The surprising announcement this week by World Zionist Organization officials that Shas will join their institution drew harsh condemnations from the Reform Movement in Israel. One leader called the deal "a step closer to the WZO's grave." But supporters of the move called it a "historic achievement of joining forces."
"This deal reflects an ideological bankruptcy within the WZO," said Rabbi Uri Regev, a prominent local leader of progressive Judaism. Advertisement
The agreement, which came to many as a shock, will put the ultra-Orthodox Shas Party, with its complex attitude toward secular Zionism and rejection of non-Orthodox denominations, around the same table as Zionist parties and Reform streams of Judaism.
"To accept Shas was cynical and self-effacing, considering Shas' rejection of the authority of secular courts and democracy," said Regev, president of the World Union for Progressive Judaism - an international umbrella group.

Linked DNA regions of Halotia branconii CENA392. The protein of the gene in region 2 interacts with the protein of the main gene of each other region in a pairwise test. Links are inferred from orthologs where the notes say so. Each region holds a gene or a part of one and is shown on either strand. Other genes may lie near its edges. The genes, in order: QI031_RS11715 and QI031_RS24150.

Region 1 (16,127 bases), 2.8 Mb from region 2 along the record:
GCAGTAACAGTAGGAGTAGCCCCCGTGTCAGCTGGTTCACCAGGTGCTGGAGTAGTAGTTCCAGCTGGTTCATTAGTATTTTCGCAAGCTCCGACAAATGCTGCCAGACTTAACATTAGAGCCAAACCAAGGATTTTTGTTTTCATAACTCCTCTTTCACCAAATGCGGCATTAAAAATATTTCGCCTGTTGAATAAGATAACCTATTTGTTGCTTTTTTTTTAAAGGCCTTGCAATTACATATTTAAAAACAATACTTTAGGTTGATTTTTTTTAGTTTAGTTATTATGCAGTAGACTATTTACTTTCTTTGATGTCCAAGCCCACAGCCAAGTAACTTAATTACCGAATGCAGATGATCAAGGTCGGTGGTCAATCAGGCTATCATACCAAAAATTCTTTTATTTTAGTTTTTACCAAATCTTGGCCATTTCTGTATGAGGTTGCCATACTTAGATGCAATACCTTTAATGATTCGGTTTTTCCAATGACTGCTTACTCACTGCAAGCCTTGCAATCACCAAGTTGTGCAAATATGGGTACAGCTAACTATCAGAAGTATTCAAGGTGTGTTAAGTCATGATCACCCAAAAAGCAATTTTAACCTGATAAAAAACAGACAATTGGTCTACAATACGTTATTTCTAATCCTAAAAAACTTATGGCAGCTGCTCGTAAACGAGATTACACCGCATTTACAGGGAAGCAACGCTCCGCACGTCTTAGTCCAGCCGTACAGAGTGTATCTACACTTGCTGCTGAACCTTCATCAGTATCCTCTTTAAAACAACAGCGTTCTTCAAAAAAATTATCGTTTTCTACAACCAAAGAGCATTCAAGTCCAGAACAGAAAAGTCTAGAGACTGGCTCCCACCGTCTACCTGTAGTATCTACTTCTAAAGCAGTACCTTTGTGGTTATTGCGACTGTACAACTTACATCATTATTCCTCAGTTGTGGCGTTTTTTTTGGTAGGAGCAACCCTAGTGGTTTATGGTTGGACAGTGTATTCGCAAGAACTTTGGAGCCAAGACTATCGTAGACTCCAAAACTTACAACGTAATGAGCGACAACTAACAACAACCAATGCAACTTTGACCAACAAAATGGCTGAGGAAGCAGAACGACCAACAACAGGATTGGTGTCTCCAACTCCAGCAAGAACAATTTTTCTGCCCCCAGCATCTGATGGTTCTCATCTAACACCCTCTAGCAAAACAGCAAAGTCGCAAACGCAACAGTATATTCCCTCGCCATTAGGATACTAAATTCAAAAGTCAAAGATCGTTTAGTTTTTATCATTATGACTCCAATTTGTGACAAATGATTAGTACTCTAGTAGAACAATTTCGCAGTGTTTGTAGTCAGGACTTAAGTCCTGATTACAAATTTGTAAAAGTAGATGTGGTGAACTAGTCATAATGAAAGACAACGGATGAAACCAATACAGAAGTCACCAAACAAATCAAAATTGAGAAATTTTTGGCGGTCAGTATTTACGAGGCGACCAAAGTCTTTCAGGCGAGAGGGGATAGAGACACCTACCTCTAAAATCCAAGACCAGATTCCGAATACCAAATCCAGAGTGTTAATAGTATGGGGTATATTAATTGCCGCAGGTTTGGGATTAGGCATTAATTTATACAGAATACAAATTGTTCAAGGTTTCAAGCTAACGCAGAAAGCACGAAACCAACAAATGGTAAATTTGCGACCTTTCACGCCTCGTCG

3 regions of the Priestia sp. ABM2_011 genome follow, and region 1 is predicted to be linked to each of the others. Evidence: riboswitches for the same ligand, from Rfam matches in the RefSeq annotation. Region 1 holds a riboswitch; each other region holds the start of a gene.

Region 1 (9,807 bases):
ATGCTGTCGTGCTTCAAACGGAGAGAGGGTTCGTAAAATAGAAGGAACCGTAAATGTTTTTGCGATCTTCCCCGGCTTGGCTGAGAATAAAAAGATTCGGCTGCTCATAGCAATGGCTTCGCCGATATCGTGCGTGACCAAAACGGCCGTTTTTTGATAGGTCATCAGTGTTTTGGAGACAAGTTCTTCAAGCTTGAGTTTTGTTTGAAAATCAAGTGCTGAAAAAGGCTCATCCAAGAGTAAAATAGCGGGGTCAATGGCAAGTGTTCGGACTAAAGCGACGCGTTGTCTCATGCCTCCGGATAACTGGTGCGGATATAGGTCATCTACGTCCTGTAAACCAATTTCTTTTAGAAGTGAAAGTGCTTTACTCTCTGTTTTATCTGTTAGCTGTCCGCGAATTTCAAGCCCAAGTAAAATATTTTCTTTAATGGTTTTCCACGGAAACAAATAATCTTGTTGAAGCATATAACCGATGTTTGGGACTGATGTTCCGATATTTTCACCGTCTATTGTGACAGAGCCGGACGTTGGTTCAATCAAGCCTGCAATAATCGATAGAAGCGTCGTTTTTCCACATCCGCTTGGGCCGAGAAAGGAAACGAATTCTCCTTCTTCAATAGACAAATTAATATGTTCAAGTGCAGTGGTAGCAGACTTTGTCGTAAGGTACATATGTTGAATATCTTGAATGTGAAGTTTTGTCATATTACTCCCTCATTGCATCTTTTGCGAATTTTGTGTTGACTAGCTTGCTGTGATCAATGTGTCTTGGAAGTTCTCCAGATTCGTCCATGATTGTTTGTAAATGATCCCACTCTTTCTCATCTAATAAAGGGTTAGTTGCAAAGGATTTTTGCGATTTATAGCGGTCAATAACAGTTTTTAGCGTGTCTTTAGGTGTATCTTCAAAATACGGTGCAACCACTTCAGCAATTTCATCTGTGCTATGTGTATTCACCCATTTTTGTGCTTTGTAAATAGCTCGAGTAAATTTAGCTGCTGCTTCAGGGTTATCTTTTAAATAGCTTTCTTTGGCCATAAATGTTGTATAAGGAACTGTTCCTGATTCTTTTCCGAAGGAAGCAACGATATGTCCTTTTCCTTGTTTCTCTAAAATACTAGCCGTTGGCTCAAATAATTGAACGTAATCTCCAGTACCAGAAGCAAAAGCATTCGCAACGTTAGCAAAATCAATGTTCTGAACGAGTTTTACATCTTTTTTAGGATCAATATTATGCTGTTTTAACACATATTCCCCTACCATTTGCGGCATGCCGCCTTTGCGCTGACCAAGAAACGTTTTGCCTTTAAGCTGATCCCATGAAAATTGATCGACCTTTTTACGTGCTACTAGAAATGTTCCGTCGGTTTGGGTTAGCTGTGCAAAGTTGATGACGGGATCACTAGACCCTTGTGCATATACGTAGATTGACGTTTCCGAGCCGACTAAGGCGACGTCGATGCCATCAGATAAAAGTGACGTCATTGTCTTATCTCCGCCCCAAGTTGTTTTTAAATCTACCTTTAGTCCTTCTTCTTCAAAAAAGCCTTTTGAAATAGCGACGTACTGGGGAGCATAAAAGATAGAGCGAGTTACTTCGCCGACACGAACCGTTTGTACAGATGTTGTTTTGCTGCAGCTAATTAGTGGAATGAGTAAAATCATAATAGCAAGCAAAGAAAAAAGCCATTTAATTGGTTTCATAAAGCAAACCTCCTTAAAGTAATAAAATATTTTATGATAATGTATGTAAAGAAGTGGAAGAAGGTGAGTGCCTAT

Regev cited Shas' charter, which says policy will ultimately be determined by Rabbi Ovadia Yosef, the movement's controversial spiritual leader.
The deal to include Shas - which would be the first time the WZO receives Haredi representation - was handled by WZO Treasurer Hagai Meirom. "I regret to hear the radical and unrestrained reaction of my Conservative and Reform colleagues," Meirom told Anglo File. "It shows that though they preach pluralism, they're unwilling to practice it." He added Shas' inclusion into the WZO would strengthen the institution.
This isn't a historic move, it's procedural,» said Shas director general MK Yaakov Margi.
But David Breakstone - a top WZO official and representative of the Conservative Movement - said that Shas still had a long way to go before it is given representation in the WZO.
"WZO has no constitutional mandate to accept new players into the WZO," he said. "These things are determined in votes in other fora, which examine whether the candidate movement for inclusion is Zionist or not."